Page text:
The Ultimate Tucking Guide
I recently worked with a client who almost never tucked her tops into her trousers or skirts. When I asked her about this, it was clear she (wrongfully) believed that she had a tummy that she needed to hide and that by wearing her tops over her waistband she would hide unsightly lumps and bumps.
In a few swift styling moves, I was able to prove her wrong. First of all, she had a lovely defined waist. And second of all, even those of us with a tummy will look much better with a strategic tuck of the shirt, than by trying to hide it with an untucked top, which can tend to look a little frumpy.
The power of a tuck can transform an outfit from frumpy to fabulous, and there is more than one way to skin that particular cat. Here are five tucking tips and styles you can experiment with to achieve vastly different outcomes:
1. The Full Tuck
This one is obvious, and probably doesn’t need much commentary. Except to say that this is the tuck to use to look polished, put together and ever so slightly more formal. It’s where you tuck your entire top into your waist band. It’s most appropriate for office looks, or a smart-casual weekend outfit where you want clean lines and a well defined waist.
2. The French Tuck
Anyone who follows street style pages (or watches the newest series of Queer Eye) will be more than familiar with the French tuck. This little styling trick involves tucking your top in at the front, but leaving it loose at the back. Like a mullet hair-do, it’s business at the front, party at the back. And it works equally well with a silk shirt as a chunky wool knit, and for women as for men.
There is an art to finessing the front drape, but it all comes with practice, playing around with how much you tuck and how you drape the sides. The trick is to get the tuck right in the centre and gradually loosen the tuck on either side so that it drapes nicely.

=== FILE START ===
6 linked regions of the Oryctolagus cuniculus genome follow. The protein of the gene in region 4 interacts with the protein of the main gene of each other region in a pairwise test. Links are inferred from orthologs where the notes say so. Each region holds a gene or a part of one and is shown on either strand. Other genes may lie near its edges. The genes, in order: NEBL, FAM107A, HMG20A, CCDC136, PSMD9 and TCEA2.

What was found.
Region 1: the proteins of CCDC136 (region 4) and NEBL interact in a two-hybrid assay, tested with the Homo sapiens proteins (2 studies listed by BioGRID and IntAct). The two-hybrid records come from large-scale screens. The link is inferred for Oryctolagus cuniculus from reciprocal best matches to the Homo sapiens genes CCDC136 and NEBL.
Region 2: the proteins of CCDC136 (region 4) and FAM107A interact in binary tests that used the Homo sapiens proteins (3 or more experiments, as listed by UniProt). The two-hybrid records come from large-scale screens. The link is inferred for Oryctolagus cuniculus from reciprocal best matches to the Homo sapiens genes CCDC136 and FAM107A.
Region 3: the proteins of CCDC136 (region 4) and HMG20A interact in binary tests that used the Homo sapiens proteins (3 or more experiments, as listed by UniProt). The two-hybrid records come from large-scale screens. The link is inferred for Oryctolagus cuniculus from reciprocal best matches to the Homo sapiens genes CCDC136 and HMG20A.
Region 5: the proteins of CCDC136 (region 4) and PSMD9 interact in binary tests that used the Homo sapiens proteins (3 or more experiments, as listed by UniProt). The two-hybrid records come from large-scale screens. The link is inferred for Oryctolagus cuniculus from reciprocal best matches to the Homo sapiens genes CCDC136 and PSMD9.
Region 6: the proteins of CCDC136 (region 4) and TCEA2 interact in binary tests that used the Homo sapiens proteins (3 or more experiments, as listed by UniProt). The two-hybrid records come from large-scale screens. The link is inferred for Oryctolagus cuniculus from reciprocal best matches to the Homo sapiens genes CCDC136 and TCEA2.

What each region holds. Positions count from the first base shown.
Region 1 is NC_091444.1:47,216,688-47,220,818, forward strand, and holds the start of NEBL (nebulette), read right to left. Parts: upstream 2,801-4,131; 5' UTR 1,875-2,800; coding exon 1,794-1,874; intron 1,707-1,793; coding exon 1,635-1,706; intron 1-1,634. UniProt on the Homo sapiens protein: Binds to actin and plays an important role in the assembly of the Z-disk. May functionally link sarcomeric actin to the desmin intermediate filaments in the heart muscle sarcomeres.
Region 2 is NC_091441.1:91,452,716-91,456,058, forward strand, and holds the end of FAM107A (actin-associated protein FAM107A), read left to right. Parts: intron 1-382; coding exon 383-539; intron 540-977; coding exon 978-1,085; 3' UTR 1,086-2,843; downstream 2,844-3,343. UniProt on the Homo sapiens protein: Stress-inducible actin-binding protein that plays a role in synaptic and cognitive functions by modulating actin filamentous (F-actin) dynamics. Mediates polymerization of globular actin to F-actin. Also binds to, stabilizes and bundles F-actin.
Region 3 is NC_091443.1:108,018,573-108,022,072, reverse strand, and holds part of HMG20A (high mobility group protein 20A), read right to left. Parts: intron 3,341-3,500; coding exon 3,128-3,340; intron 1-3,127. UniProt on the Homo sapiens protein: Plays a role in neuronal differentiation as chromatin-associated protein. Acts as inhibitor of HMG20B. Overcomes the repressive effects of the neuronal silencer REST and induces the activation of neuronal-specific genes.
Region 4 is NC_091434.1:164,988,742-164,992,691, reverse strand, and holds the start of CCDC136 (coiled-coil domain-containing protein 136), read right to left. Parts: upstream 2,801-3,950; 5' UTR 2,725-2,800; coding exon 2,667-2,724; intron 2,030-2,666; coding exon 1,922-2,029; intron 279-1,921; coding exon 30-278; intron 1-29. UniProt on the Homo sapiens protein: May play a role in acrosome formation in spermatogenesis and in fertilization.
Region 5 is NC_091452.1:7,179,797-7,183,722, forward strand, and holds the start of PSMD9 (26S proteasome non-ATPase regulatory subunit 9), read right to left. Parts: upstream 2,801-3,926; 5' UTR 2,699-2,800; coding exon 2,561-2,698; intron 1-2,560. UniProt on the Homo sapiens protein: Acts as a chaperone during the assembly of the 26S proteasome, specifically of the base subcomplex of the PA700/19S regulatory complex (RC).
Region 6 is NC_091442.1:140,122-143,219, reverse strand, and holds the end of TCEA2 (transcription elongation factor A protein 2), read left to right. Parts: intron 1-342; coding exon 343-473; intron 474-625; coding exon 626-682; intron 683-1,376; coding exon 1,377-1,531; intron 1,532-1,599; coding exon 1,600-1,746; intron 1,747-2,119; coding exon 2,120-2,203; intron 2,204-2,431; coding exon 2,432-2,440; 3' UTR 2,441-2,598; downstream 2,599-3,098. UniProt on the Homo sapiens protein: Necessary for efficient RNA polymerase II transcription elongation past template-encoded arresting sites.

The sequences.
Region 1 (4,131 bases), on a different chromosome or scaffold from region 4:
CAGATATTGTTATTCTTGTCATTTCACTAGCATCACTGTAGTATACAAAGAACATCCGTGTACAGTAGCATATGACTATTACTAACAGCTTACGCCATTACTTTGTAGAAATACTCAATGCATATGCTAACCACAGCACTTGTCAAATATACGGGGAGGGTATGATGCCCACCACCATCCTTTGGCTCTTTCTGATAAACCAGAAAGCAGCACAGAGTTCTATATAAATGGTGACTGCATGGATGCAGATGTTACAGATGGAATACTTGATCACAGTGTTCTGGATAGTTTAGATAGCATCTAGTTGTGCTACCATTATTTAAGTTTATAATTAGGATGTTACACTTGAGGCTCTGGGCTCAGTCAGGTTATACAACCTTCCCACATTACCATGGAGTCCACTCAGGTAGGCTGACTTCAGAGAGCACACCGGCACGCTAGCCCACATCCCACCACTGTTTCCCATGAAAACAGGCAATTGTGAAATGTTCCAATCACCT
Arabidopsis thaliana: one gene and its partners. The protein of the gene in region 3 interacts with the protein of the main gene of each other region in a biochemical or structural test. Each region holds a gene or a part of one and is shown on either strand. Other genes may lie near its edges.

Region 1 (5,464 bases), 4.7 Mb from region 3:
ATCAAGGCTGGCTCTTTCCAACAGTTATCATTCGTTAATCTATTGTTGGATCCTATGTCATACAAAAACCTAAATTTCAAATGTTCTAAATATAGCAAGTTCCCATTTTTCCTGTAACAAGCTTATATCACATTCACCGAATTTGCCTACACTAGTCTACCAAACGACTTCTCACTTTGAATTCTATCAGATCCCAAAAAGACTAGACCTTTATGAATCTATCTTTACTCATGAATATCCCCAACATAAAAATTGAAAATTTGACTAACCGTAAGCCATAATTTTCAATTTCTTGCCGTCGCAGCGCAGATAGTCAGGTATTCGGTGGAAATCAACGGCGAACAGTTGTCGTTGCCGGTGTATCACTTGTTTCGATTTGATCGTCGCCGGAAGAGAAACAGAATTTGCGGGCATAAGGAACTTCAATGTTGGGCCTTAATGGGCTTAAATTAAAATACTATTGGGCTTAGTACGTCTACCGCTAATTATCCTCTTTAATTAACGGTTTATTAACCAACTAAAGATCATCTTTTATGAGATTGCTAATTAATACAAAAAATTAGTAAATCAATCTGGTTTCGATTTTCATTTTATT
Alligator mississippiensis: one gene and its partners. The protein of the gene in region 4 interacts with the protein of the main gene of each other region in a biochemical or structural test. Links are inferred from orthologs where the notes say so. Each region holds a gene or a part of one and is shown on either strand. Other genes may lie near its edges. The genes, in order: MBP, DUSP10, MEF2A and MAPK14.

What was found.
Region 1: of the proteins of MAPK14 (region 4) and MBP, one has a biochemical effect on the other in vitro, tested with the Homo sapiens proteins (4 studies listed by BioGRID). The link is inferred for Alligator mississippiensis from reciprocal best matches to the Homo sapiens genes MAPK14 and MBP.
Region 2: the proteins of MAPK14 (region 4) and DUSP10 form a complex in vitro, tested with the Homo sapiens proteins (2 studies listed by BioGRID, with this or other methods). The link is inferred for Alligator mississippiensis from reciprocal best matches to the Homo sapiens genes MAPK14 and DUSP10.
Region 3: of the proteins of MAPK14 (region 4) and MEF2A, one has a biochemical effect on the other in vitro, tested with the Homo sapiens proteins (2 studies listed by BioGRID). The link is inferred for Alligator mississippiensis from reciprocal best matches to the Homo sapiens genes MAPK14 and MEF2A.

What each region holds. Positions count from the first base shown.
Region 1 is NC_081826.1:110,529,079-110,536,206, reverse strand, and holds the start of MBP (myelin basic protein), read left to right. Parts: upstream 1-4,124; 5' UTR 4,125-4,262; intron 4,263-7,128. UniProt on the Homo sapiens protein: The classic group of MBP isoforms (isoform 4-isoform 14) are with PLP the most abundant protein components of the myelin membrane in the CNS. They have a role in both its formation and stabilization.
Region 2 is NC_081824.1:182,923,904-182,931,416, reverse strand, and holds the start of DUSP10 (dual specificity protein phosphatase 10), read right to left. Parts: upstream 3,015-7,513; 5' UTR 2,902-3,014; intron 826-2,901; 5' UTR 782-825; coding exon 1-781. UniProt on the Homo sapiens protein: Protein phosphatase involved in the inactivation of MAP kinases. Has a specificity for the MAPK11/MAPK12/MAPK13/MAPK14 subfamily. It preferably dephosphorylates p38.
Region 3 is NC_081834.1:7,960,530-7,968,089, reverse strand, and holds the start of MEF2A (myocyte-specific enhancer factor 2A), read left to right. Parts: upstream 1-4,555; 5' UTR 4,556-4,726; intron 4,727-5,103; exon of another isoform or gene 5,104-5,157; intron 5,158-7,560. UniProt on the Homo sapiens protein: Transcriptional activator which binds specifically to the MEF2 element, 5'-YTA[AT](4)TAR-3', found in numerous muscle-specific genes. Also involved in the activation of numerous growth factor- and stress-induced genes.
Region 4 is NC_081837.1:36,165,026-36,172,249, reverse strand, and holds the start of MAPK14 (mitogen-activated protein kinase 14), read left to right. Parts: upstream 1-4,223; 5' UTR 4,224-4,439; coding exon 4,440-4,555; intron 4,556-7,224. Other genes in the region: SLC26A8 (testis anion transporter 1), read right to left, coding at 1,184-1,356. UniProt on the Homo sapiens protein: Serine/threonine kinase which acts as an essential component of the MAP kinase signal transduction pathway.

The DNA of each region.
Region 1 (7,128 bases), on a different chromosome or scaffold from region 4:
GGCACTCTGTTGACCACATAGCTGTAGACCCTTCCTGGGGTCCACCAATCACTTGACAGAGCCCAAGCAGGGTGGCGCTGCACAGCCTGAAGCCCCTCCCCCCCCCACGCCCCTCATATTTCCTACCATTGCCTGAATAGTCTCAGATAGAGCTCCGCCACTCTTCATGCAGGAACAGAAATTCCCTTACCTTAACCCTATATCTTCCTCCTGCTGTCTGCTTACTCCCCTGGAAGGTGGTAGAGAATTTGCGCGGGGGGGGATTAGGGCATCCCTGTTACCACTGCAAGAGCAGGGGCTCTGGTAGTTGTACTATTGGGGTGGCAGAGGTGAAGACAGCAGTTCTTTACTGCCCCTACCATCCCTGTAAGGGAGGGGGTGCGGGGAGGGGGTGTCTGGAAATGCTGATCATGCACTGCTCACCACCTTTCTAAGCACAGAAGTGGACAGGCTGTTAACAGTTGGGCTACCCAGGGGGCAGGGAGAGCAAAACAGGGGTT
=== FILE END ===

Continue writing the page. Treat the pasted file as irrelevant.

The effect of the French tuck is to elongate the figure, balance your proportions, and create a polished, chic edge to an otherwise casual look.
3. The Half Tuck
The half tuck is a variation on the French tuck. It’s a French tuck with a little more edge. It will only work with a button down shirt, because it involves tucking one side of your shirt in at the front, but leaving the other side hanging loose.
It’s a looser, more relaxed take on the French tuck, achieving a more casual, messy aesthetic. It also has the effect of elongating the line of your leg. Great for a casual weekend look, or for relaxing an otherwise formal or conservative outfit.
4. The Cross Over
The cross over tuck is another styling trick reserved for button down shirts. It involves leaving the shirt completely unbuttoned, crossing one side under the other, and tucking everything into your waistband, all the way around.
One word of warning: if you’re moving around a lot in this look, the cross-over can loosen and gape a little, so a camisole underneath is a good idea to avoid any unwanted wardrobe malfunctions.
I love this look because it adds a little elegant draping and sophistication.
5. The Knot
The knot is not so much a tuck, but it is a fun way to define the waist, and flatter the figure without going formal and conservative (as with the full tuck).
I tend to knot my shirts when on holiday because it’s a casual look that is made for beach strolls and basket bags. It works for both button down shirts and t-shirts .
With a button down, do up the buttons but leave the bottom two or three undone, then tie the shirt ends in a double knot. For t-shirts, take the bottom of the t-shirt at one side or at the back, pull it so you have most of the slack of the fabric in one hand and tie it in a knot over itself. Voila, a defined waist with a casual vibe. Works best over jeans or skirts.